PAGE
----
N.B. schools vandalized in viral TikTok challenge
'Devious Licks' trend has seen schools across North America damaged, with perpetrators posting videos online
A social media challenge that encourages students to vandalize schools is wreaking havoc at high schools across Canada and the U.S. — even leading to students being arrested in some cases.
In September, a challenge dubbed "Devious Licks," which is slang for theft, encouraged students to steal or damage school property and post videos to TikTok. In October, social media users attempted to get a "Slap a Teacher" challenge trending on social media.
TikTok has since blocked videos and searches related to either challenge, but not before waves of damage had rolled over schools — everything from stolen soap dispensers to toilet seats sprayed with red food colouring — including here in New Brunswick.
"We experienced some instances of vandalism in school restrooms, believed to be associated with this TikTok trend," Anglophone South school district superintendent Zoë Watson said in an email.
"We have no tolerance for it and investigate every instance."
Watson did not identify the schools, nor did she specify what type of vandalism had occurred.
However, she noted, "we have let students in affected schools know that if they are involved, they may be responsible for financial damages, face suspension, and possible criminal charges."
While there have been several reports of students in the U.S. being arrested because of the vandalism, there have been no such reports in Canada.
"To date," Watson said, "we have not sought criminal charges."
The Anglophone North school district has also confirmed recent incidents of school property being damaged.
"We have had a handful of our schools that have experienced some level of vandalism because of recent [TikTok] challenges, ranging from property damage to stolen items," communications director Meredith Caissie said in an email.
"There is no tolerance for any acts that negatively impact our students, staff or school property."
Anglophone East school district communications director Stephanie Patterson said it is "difficult to know if incidents of vandalism are the result of a TikTok challenge." But she noted that the district provides support to schools addressing any instances that occur.
TikTok denounces 'offline teen dares'
On Thursday, TikTok denounced what it called "offline teen dares," and warned that perpetrators of such challenges would be removed from their platform.
"We are hearing of offline teen dares being suggested as future 'TikTok challenges' and want to be crystal clear: dangerous challenges and illegal behaviour are not allowed on our platform and will be removed," a TikTok spokesperson said in an email to CBC News.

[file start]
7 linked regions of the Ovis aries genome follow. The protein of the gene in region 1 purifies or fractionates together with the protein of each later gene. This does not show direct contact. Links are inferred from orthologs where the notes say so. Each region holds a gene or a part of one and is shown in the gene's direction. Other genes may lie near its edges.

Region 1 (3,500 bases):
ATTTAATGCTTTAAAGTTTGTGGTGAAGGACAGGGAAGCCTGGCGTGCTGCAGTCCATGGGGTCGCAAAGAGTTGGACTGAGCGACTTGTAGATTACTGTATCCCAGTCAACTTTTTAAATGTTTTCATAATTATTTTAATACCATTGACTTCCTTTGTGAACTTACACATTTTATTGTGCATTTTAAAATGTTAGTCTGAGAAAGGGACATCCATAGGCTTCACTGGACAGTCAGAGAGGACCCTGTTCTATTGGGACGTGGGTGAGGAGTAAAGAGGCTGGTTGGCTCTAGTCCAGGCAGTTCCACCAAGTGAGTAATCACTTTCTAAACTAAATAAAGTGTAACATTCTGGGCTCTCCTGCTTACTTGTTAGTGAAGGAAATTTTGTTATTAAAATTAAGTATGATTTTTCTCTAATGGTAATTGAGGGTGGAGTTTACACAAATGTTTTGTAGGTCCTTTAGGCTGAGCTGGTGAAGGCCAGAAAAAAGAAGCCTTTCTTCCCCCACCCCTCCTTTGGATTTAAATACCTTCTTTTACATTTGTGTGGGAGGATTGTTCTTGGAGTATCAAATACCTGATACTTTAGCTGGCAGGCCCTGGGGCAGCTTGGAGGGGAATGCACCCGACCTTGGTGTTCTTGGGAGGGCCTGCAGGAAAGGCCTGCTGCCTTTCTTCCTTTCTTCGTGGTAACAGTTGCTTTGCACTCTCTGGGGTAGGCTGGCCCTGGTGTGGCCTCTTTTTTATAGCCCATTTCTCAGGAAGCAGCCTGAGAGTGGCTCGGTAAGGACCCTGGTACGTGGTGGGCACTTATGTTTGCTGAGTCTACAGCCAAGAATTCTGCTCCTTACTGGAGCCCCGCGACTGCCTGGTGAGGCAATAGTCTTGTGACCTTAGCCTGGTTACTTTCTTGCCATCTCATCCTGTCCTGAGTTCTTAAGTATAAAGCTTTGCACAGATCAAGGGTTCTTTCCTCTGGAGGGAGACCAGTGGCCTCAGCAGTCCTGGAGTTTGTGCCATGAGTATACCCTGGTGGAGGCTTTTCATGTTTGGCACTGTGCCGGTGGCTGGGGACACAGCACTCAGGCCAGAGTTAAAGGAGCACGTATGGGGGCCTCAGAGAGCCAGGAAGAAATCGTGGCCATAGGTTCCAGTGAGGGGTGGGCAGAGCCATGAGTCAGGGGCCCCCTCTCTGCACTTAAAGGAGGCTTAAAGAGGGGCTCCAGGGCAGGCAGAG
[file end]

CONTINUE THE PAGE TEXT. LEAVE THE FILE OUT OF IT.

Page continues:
"We expect teens to use common courtesy both online and [in real life], and we're committed to helping support messages about being good digital stewards."
TikTok has posted several tweets on its Twitter account addressing talk of harmful social media trends in recent weeks, urging users to "be kind to schools and teachers."
We expect our community to create responsibly - online and IRL. We're removing content and redirecting hashtags & search results to our Community Guidelines to discourage such behavior. Please be kind to your schools & teachers. <a href="https://t.co/mIFtsYwFRb">pic.twitter.com/mIFtsYwFRb</a>—@TikTokComms
It also tweeted that "the rumored 'slap a teacher' dare is an insult to educators everywhere."
It stressed that the challenge is "not a trend on TikTok," but warned that if it does show up at any point, "content will be removed."
The allure of misbehaving for an audience
So what, exactly, is the attraction of posting a video of yourself doing something so obviously inappropriate?
Lucia O'Sullivan, who teaches social psychology at the University of New Brunswick, said getting the attention and affirmation of a peer group holds a powerful allure for teens.
And of course, there are those prized social media reactions to whatever a student has posted.
You can't underestimate "the incredible buzz" kids get from "likes," O'Sullivan said in an interview.
"I'm actually always amazed how attuned they are to how many likes they got for everything they post," she said, noting they "curate everything" and then wait anxiously to see how it's gone over among their peer group – which is in fact a "huge mass of hundreds of people they don't even really know."
It's a deep-rooted adolescent desire to be popular, and it's a particularly challenging desire to satisfy when people are feeling disconnected by the pandemic and "living so much more of our life online."
Then there's the crowd-mentality factor.
"One of the things I teach about is the power of groups," O'Sullivan said. "So in particular, we do a lot of subversive or unconventional or crazy things when we feel like we cannot be held accountable."
The added component of anonymity that TikTok affords – you're one random person in a sea of millions of people posting videos – shields users from consequences.
It's the same reason people will mob and loot stores during a blackout, trash their neighbourhood after their team loses a game, or viciously troll someone online, O'Sullivan said.
"You're just immersed in the crowd, essentially. ... No one can blame you. No one can punish you."
O'Sullivan said that when you take the same people out of that crowd, "they're contrite."
"They don't feel that strongly or they aren't that angry or mean-spirited, but it's something about the loss of self in the anonymous context," she said.
"So it's the crowd, essentially. And it brings out the worst."